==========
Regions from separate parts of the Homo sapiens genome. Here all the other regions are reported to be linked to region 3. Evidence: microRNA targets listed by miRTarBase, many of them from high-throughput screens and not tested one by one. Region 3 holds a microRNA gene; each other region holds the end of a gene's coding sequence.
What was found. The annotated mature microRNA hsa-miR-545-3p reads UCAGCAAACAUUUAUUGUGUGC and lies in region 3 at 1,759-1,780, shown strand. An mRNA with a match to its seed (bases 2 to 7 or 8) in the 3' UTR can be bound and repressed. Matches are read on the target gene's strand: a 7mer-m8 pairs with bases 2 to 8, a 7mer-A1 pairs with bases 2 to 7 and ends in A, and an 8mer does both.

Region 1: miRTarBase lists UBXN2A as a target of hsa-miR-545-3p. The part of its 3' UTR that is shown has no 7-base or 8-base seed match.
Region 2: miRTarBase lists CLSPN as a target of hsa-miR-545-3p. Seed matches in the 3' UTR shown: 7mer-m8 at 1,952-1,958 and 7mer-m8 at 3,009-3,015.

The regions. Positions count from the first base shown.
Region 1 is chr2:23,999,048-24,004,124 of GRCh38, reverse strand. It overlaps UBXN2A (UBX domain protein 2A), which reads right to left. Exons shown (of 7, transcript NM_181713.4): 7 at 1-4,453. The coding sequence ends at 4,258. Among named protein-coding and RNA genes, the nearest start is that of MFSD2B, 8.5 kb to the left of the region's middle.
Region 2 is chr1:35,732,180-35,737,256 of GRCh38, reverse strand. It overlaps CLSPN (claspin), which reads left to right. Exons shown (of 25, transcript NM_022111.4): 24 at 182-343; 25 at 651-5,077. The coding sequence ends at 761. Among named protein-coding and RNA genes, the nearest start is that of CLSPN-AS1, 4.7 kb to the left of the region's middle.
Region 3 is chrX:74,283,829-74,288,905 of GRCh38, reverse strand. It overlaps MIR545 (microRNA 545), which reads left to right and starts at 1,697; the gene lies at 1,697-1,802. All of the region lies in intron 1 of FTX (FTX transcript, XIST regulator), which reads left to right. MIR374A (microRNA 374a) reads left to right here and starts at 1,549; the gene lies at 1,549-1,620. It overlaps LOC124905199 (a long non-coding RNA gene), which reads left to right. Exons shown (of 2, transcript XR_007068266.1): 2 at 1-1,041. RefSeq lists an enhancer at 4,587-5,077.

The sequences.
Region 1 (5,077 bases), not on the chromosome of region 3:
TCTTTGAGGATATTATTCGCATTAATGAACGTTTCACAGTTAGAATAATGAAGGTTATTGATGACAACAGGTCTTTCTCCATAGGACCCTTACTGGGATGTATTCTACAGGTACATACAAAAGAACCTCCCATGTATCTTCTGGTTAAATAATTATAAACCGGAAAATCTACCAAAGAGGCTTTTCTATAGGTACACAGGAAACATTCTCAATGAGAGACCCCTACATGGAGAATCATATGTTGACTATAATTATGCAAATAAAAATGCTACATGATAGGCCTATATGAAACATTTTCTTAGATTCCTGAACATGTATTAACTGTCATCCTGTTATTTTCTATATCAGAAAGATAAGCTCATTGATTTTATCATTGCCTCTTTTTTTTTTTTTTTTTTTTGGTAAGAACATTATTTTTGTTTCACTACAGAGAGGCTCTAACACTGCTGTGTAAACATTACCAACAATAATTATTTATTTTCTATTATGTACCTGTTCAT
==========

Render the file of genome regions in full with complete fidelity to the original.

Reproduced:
Regions from separate parts of the Homo sapiens genome. Here all the other regions are reported to be linked to region 3. Evidence: microRNA targets listed by miRTarBase, many of them from high-throughput screens and not tested one by one. Region 3 holds a microRNA gene; each other region holds the end of a gene's coding sequence.
What was found. The annotated mature microRNA hsa-miR-545-3p reads UCAGCAAACAUUUAUUGUGUGC and lies in region 3 at 1,759-1,780, shown strand. An mRNA with a match to its seed (bases 2 to 7 or 8) in the 3' UTR can be bound and repressed. Matches are read on the target gene's strand: a 7mer-m8 pairs with bases 2 to 8, a 7mer-A1 pairs with bases 2 to 7 and ends in A, and an 8mer does both.

Region 1: miRTarBase lists UBXN2A as a target of hsa-miR-545-3p. The part of its 3' UTR that is shown has no 7-base or 8-base seed match.
Region 2: miRTarBase lists CLSPN as a target of hsa-miR-545-3p. Seed matches in the 3' UTR shown: 7mer-m8 at 1,952-1,958 and 7mer-m8 at 3,009-3,015.

The regions. Positions count from the first base shown.
Region 1 is chr2:23,999,048-24,004,124 of GRCh38, reverse strand. It overlaps UBXN2A (UBX domain protein 2A), which reads right to left. Exons shown (of 7, transcript NM_181713.4): 7 at 1-4,453. The coding sequence ends at 4,258. Among named protein-coding and RNA genes, the nearest start is that of MFSD2B, 8.5 kb to the left of the region's middle.
Region 2 is chr1:35,732,180-35,737,256 of GRCh38, reverse strand. It overlaps CLSPN (claspin), which reads left to right. Exons shown (of 25, transcript NM_022111.4): 24 at 182-343; 25 at 651-5,077. The coding sequence ends at 761. Among named protein-coding and RNA genes, the nearest start is that of CLSPN-AS1, 4.7 kb to the left of the region's middle.
Region 3 is chrX:74,283,829-74,288,905 of GRCh38, reverse strand. It overlaps MIR545 (microRNA 545), which reads left to right and starts at 1,697; the gene lies at 1,697-1,802. All of the region lies in intron 1 of FTX (FTX transcript, XIST regulator), which reads left to right. MIR374A (microRNA 374a) reads left to right here and starts at 1,549; the gene lies at 1,549-1,620. It overlaps LOC124905199 (a long non-coding RNA gene), which reads left to right. Exons shown (of 2, transcript XR_007068266.1): 2 at 1-1,041. RefSeq lists an enhancer at 4,587-5,077.

The sequences.
Region 1 (5,077 bases), not on the chromosome of region 3:
TCTTTGAGGATATTATTCGCATTAATGAACGTTTCACAGTTAGAATAATGAAGGTTATTGATGACAACAGGTCTTTCTCCATAGGACCCTTACTGGGATGTATTCTACAGGTACATACAAAAGAACCTCCCATGTATCTTCTGGTTAAATAATTATAAACCGGAAAATCTACCAAAGAGGCTTTTCTATAGGTACACAGGAAACATTCTCAATGAGAGACCCCTACATGGAGAATCATATGTTGACTATAATTATGCAAATAAAAATGCTACATGATAGGCCTATATGAAACATTTTCTTAGATTCCTGAACATGTATTAACTGTCATCCTGTTATTTTCTATATCAGAAAGATAAGCTCATTGATTTTATCATTGCCTCTTTTTTTTTTTTTTTTTTTTGGTAAGAACATTATTTTTGTTTCACTACAGAGAGGCTCTAACACTGCTGTGTAAACATTACCAACAATAATTATTTATTTTCTATTATGTACCTGTTCAT